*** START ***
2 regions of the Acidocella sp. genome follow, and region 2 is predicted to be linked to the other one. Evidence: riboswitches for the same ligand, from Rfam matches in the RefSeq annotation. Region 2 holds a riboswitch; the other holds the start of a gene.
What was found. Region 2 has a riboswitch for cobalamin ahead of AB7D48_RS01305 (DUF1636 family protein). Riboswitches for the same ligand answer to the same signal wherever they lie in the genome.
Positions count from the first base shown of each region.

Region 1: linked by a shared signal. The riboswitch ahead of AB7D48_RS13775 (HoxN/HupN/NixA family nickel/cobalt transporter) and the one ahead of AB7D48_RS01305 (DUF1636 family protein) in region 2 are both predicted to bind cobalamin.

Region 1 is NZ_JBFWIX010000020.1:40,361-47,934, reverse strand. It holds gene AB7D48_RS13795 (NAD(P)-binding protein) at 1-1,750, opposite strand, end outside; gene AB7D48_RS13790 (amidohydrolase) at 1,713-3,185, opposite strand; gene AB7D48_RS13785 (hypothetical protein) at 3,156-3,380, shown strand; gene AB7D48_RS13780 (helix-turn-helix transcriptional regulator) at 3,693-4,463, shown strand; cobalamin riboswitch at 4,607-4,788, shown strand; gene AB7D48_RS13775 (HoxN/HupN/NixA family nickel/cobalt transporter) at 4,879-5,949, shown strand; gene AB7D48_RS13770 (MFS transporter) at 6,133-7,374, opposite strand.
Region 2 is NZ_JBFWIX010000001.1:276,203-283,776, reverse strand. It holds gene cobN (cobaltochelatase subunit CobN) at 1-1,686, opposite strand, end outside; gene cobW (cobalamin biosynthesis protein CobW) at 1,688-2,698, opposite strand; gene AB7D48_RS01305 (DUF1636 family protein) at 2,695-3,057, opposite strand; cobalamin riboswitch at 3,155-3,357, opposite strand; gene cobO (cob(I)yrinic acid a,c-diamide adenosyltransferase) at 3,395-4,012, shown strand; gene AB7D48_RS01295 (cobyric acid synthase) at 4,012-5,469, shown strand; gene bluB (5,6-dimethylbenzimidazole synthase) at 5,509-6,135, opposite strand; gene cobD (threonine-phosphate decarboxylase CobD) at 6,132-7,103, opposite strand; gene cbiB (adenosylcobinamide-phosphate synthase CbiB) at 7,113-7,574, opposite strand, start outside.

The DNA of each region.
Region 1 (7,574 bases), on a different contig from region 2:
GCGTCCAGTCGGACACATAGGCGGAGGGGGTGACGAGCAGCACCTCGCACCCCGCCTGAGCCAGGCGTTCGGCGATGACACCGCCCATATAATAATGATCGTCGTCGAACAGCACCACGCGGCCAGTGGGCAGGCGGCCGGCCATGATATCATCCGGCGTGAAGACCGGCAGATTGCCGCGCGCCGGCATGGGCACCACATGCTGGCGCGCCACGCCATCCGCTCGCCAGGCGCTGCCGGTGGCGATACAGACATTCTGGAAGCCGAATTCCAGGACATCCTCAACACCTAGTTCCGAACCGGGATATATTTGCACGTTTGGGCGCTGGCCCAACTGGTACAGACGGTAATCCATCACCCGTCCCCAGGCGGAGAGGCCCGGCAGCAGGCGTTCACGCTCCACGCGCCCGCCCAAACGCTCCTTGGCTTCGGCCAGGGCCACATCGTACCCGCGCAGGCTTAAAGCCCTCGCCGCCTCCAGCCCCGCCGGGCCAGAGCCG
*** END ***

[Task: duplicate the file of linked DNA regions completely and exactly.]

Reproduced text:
2 regions of the Acidocella sp. genome follow, and region 2 is predicted to be linked to the other one. Evidence: riboswitches for the same ligand, from Rfam matches in the RefSeq annotation. Region 2 holds a riboswitch; the other holds the start of a gene.
What was found. Region 2 has a riboswitch for cobalamin ahead of AB7D48_RS01305 (DUF1636 family protein). Riboswitches for the same ligand answer to the same signal wherever they lie in the genome.
Positions count from the first base shown of each region.

Region 1: linked by a shared signal. The riboswitch ahead of AB7D48_RS13775 (HoxN/HupN/NixA family nickel/cobalt transporter) and the one ahead of AB7D48_RS01305 (DUF1636 family protein) in region 2 are both predicted to bind cobalamin.

Region 1 is NZ_JBFWIX010000020.1:40,361-47,934, reverse strand. It holds gene AB7D48_RS13795 (NAD(P)-binding protein) at 1-1,750, opposite strand, end outside; gene AB7D48_RS13790 (amidohydrolase) at 1,713-3,185, opposite strand; gene AB7D48_RS13785 (hypothetical protein) at 3,156-3,380, shown strand; gene AB7D48_RS13780 (helix-turn-helix transcriptional regulator) at 3,693-4,463, shown strand; cobalamin riboswitch at 4,607-4,788, shown strand; gene AB7D48_RS13775 (HoxN/HupN/NixA family nickel/cobalt transporter) at 4,879-5,949, shown strand; gene AB7D48_RS13770 (MFS transporter) at 6,133-7,374, opposite strand.
Region 2 is NZ_JBFWIX010000001.1:276,203-283,776, reverse strand. It holds gene cobN (cobaltochelatase subunit CobN) at 1-1,686, opposite strand, end outside; gene cobW (cobalamin biosynthesis protein CobW) at 1,688-2,698, opposite strand; gene AB7D48_RS01305 (DUF1636 family protein) at 2,695-3,057, opposite strand; cobalamin riboswitch at 3,155-3,357, opposite strand; gene cobO (cob(I)yrinic acid a,c-diamide adenosyltransferase) at 3,395-4,012, shown strand; gene AB7D48_RS01295 (cobyric acid synthase) at 4,012-5,469, shown strand; gene bluB (5,6-dimethylbenzimidazole synthase) at 5,509-6,135, opposite strand; gene cobD (threonine-phosphate decarboxylase CobD) at 6,132-7,103, opposite strand; gene cbiB (adenosylcobinamide-phosphate synthase CbiB) at 7,113-7,574, opposite strand, start outside.

The DNA of each region.
Region 1 (7,574 bases), on a different contig from region 2:
GCGTCCAGTCGGACACATAGGCGGAGGGGGTGACGAGCAGCACCTCGCACCCCGCCTGAGCCAGGCGTTCGGCGATGACACCGCCCATATAATAATGATCGTCGTCGAACAGCACCACGCGGCCAGTGGGCAGGCGGCCGGCCATGATATCATCCGGCGTGAAGACCGGCAGATTGCCGCGCGCCGGCATGGGCACCACATGCTGGCGCGCCACGCCATCCGCTCGCCAGGCGCTGCCGGTGGCGATACAGACATTCTGGAAGCCGAATTCCAGGACATCCTCAACACCTAGTTCCGAACCGGGATATATTTGCACGTTTGGGCGCTGGCCCAACTGGTACAGACGGTAATCCATCACCCGTCCCCAGGCGGAGAGGCCCGGCAGCAGGCGTTCACGCTCCACGCGCCCGCCCAAACGCTCCTTGGCTTCGGCCAGGGCCACATCGTACCCGCGCAGGCTTAAAGCCCTCGCCGCCTCCAGCCCCGCCGGGCCAGAGCCG